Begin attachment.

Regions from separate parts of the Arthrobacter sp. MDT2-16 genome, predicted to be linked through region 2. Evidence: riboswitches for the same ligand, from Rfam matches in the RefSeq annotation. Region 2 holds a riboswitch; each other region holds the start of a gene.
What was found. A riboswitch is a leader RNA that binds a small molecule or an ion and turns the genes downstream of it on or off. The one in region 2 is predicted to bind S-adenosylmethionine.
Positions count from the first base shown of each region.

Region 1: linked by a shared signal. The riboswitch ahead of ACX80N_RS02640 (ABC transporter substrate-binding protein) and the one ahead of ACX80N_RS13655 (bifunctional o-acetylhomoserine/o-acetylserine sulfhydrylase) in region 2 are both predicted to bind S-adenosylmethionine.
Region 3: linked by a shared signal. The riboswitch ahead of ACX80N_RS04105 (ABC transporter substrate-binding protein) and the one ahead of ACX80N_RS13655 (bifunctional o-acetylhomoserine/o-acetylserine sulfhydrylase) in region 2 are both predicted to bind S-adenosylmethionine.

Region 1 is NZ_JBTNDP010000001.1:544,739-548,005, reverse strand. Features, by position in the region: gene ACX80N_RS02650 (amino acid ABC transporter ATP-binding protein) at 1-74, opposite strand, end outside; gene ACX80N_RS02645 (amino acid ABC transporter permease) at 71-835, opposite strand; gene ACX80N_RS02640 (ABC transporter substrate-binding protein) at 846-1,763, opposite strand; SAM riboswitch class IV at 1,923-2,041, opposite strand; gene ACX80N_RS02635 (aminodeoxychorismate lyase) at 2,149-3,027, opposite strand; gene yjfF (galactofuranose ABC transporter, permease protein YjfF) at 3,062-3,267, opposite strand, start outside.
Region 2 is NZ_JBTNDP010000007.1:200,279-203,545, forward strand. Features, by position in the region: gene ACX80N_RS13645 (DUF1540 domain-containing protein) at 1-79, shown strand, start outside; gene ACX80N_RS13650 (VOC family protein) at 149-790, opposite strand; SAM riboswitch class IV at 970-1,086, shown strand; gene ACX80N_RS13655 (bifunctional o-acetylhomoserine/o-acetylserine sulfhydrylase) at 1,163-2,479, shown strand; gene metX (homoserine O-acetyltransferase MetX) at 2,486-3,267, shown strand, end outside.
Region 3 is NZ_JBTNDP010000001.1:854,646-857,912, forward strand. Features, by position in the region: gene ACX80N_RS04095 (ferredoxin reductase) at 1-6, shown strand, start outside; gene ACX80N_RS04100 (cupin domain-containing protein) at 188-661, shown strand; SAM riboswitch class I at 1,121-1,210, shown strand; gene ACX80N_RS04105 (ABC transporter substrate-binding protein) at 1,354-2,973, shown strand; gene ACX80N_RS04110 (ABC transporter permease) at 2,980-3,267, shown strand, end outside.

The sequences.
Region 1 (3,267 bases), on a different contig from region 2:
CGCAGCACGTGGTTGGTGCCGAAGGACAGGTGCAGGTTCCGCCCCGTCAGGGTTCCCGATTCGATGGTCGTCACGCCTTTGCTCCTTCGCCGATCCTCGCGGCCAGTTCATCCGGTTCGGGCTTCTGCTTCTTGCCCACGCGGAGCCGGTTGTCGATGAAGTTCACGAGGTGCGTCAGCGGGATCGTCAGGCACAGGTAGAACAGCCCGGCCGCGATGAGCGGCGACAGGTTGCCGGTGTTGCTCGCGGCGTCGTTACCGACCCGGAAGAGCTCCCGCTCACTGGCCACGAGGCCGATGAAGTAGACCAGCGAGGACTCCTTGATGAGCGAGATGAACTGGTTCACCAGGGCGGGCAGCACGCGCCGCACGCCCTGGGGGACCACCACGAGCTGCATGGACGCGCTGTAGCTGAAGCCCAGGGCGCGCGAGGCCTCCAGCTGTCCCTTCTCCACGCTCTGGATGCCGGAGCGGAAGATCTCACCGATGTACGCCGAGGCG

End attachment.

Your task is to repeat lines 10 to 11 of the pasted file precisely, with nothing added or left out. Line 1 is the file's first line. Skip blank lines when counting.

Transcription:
Region 1 (3,267 bases), on a different contig from region 2:
CGCAGCACGTGGTTGGTGCCGAAGGACAGGTGCAGGTTCCGCCCCGTCAGGGTTCCCGATTCGATGGTCGTCACGCCTTTGCTCCTTCGCCGATCCTCGCGGCCAGTTCATCCGGTTCGGGCTTCTGCTTCTTGCCCACGCGGAGCCGGTTGTCGATGAAGTTCACGAGGTGCGTCAGCGGGATCGTCAGGCACAGGTAGAACAGCCCGGCCGCGATGAGCGGCGACAGGTTGCCGGTGTTGCTCGCGGCGTCGTTACCGACCCGGAAGAGCTCCCGCTCACTGGCCACGAGGCCGATGAAGTAGACCAGCGAGGACTCCTTGATGAGCGAGATGAACTGGTTCACCAGGGCGGGCAGCACGCGCCGCACGCCCTGGGGGACCACCACGAGCTGCATGGACGCGCTGTAGCTGAAGCCCAGGGCGCGCGAGGCCTCCAGCTGTCCCTTCTCCACGCTCTGGATGCCGGAGCGGAAGATCTCACCGATGTACGCCGAGGCG